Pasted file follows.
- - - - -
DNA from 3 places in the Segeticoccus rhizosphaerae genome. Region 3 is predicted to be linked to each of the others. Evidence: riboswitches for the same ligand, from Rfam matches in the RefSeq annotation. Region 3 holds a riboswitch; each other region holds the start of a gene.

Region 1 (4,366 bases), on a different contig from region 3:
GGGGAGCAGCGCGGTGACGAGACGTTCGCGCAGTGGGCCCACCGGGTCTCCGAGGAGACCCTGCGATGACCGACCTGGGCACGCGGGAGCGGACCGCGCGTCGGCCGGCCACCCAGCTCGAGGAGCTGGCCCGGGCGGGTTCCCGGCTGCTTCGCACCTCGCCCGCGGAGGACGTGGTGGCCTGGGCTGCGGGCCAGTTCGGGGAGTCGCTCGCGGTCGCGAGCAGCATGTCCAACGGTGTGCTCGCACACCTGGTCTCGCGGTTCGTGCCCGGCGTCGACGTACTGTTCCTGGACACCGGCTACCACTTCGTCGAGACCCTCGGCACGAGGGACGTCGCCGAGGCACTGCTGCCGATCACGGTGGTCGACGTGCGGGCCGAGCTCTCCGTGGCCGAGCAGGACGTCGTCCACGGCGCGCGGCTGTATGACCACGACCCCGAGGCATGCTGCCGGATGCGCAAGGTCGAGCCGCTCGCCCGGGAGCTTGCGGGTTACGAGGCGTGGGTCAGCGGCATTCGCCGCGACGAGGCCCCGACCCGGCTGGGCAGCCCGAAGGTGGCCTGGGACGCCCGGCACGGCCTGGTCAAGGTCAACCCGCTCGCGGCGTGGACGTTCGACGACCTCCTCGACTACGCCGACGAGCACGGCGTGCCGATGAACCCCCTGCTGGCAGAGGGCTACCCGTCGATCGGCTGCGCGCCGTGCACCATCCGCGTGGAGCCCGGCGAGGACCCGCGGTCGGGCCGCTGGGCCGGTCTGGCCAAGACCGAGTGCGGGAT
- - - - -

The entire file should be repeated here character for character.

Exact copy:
DNA from 3 places in the Segeticoccus rhizosphaerae genome. Region 3 is predicted to be linked to each of the others. Evidence: riboswitches for the same ligand, from Rfam matches in the RefSeq annotation. Region 3 holds a riboswitch; each other region holds the start of a gene.

Region 1 (4,366 bases), on a different contig from region 3:
GGGGAGCAGCGCGGTGACGAGACGTTCGCGCAGTGGGCCCACCGGGTCTCCGAGGAGACCCTGCGATGACCGACCTGGGCACGCGGGAGCGGACCGCGCGTCGGCCGGCCACCCAGCTCGAGGAGCTGGCCCGGGCGGGTTCCCGGCTGCTTCGCACCTCGCCCGCGGAGGACGTGGTGGCCTGGGCTGCGGGCCAGTTCGGGGAGTCGCTCGCGGTCGCGAGCAGCATGTCCAACGGTGTGCTCGCACACCTGGTCTCGCGGTTCGTGCCCGGCGTCGACGTACTGTTCCTGGACACCGGCTACCACTTCGTCGAGACCCTCGGCACGAGGGACGTCGCCGAGGCACTGCTGCCGATCACGGTGGTCGACGTGCGGGCCGAGCTCTCCGTGGCCGAGCAGGACGTCGTCCACGGCGCGCGGCTGTATGACCACGACCCCGAGGCATGCTGCCGGATGCGCAAGGTCGAGCCGCTCGCCCGGGAGCTTGCGGGTTACGAGGCGTGGGTCAGCGGCATTCGCCGCGACGAGGCCCCGACCCGGCTGGGCAGCCCGAAGGTGGCCTGGGACGCCCGGCACGGCCTGGTCAAGGTCAACCCGCTCGCGGCGTGGACGTTCGACGACCTCCTCGACTACGCCGACGAGCACGGCGTGCCGATGAACCCCCTGCTGGCAGAGGGCTACCCGTCGATCGGCTGCGCGCCGTGCACCATCCGCGTGGAGCCCGGCGAGGACCCGCGGTCGGGCCGCTGGGCCGGTCTGGCCAAGACCGAGTGCGGGAT